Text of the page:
A new manufacturing R&D and workforce training center is just the kind of facility that helps smaller manufacturers navigate mechanization.
The Oregon Manufacturing Innovation Center (OMIC), an R&D and workforce training center launched in January this year, is a collaboration of private-sector companies — including The Boeing Company and Mitsubishi Materials Corporation — and academic institutions Oregon State University, Portland State University, Oregon Institute of Technology and Portland Community College.
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OMIC is a place where smaller companies can test out equipment they would not usually have access to. The workforce training center, led by Portland Community College, offers employee-sponsored apprenticeships that aim to prepare young people for working in highly technical manufacturing facilities.
The new center has been valuable to Daimler Trucks North America, which is collaborating with OMIC on figuring out ways to bring project-development times down. The partnership has helped the truck maker find ways to reduce the time it takes to create tools used in the manufacturing process. “Some of the work we are doing with OMIC allows us to reduce the lead times by up to 70% and tooling costs by up to 50%,” says Allen.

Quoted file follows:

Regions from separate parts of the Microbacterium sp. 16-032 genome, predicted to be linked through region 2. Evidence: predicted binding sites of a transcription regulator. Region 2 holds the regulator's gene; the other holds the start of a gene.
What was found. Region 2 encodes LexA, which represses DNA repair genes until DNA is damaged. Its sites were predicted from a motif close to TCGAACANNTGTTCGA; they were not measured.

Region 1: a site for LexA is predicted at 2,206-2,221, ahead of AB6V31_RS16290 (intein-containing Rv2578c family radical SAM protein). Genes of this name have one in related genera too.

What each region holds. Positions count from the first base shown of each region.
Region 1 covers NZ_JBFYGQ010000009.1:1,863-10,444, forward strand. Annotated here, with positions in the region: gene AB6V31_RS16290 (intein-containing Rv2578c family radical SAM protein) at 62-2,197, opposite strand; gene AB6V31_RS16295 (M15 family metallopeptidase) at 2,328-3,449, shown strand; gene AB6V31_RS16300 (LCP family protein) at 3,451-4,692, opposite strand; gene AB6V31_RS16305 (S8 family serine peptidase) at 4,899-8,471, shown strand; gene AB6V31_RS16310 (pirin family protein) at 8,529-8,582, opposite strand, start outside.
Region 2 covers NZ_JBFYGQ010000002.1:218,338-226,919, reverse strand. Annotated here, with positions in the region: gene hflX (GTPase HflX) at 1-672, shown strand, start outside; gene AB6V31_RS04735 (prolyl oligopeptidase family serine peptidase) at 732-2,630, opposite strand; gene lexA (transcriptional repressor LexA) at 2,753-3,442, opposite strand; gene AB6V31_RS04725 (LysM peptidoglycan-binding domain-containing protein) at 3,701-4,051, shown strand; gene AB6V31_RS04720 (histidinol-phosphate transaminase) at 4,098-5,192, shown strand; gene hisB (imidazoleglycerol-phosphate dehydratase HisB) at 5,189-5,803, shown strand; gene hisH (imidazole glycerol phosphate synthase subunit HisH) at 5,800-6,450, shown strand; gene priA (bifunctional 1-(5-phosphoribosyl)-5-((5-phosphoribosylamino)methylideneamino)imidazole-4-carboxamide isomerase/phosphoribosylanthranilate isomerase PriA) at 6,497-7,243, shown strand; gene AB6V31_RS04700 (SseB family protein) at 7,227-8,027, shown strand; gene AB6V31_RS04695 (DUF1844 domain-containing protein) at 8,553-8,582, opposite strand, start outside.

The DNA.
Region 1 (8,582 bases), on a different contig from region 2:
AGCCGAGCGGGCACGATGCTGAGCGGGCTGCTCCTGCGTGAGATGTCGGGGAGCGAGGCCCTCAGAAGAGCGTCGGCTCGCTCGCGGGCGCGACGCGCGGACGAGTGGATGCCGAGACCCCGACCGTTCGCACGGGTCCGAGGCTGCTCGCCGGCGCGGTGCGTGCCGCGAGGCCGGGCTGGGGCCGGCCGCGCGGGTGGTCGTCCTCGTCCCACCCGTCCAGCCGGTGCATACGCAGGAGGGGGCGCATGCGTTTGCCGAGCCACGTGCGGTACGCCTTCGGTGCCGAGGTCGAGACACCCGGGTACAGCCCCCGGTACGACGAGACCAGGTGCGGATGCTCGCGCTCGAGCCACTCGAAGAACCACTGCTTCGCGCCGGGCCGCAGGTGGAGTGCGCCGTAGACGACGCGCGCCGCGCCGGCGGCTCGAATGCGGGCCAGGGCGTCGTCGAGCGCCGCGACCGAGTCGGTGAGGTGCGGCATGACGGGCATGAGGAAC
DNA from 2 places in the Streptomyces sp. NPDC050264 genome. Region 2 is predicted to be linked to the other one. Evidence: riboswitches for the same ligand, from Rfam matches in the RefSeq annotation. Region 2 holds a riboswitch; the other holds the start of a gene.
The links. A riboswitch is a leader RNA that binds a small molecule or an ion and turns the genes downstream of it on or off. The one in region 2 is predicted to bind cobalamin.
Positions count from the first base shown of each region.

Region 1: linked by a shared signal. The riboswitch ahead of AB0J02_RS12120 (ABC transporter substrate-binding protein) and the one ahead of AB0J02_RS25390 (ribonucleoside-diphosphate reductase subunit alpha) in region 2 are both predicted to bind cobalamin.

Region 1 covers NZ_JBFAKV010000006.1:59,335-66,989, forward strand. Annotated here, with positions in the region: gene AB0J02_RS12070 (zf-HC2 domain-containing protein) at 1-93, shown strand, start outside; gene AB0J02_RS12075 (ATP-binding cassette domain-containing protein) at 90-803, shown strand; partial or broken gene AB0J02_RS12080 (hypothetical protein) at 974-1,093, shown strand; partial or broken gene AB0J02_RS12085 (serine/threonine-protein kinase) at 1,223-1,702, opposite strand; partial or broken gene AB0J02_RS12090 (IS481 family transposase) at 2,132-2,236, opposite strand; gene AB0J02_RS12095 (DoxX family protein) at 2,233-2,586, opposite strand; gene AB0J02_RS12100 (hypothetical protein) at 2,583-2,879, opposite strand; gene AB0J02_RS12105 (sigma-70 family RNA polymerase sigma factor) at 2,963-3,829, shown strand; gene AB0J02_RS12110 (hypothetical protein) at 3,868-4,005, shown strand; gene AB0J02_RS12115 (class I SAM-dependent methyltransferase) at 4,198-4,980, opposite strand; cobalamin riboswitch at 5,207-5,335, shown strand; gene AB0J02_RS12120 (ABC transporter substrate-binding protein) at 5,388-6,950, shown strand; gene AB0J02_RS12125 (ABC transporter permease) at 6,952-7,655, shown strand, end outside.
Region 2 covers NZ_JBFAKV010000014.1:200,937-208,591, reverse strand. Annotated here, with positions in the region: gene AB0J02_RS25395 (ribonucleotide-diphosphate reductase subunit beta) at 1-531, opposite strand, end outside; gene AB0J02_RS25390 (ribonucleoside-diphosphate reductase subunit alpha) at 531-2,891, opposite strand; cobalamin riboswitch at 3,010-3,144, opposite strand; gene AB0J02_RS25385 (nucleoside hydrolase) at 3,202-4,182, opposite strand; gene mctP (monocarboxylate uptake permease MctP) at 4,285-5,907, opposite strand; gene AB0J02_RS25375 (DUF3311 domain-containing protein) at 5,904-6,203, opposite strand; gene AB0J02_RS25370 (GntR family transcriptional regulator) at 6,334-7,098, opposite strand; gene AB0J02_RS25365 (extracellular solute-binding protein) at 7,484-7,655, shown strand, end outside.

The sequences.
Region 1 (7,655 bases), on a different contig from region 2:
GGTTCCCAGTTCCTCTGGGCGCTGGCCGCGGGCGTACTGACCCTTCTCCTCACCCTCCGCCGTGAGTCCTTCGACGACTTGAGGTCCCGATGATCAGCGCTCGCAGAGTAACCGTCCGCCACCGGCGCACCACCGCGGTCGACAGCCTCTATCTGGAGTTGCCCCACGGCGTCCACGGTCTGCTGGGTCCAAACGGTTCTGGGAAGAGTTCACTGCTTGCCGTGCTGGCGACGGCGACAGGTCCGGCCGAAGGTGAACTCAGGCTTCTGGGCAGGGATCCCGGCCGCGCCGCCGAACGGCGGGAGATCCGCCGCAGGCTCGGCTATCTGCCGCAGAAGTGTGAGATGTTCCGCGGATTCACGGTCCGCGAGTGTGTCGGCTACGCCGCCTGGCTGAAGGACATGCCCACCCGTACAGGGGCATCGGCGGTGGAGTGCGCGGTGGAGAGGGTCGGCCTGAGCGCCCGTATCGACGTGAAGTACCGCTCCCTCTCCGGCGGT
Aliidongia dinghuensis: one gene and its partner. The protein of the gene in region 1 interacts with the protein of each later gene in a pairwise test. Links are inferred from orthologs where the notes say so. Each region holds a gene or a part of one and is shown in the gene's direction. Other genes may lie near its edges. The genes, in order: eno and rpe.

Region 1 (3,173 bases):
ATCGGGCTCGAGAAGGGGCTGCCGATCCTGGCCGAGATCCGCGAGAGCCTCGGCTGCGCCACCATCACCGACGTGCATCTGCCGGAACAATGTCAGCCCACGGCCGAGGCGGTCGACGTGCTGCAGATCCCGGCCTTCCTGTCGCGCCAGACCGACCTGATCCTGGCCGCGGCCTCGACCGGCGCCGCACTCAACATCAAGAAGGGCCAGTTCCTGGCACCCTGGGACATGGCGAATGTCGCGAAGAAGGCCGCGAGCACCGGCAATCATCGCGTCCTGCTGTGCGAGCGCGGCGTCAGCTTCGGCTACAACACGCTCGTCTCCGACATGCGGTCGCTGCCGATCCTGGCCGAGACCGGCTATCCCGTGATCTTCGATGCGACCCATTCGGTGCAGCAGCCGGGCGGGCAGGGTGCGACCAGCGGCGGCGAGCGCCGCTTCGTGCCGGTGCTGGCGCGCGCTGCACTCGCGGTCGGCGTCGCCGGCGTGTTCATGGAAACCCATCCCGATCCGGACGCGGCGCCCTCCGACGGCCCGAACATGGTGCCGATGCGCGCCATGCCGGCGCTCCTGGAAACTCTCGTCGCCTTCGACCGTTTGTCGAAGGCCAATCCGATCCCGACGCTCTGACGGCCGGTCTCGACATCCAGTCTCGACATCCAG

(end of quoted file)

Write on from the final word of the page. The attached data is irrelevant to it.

These efficiencies do raise concerns. Mechanization is reshaping every aspect of our daily lives, from self-driving cars to warehouses operated entirely by robots. And in some ways, companies like WaveCel embody our worst fears, inasmuch as its manufacturing process requires virtually no human workers.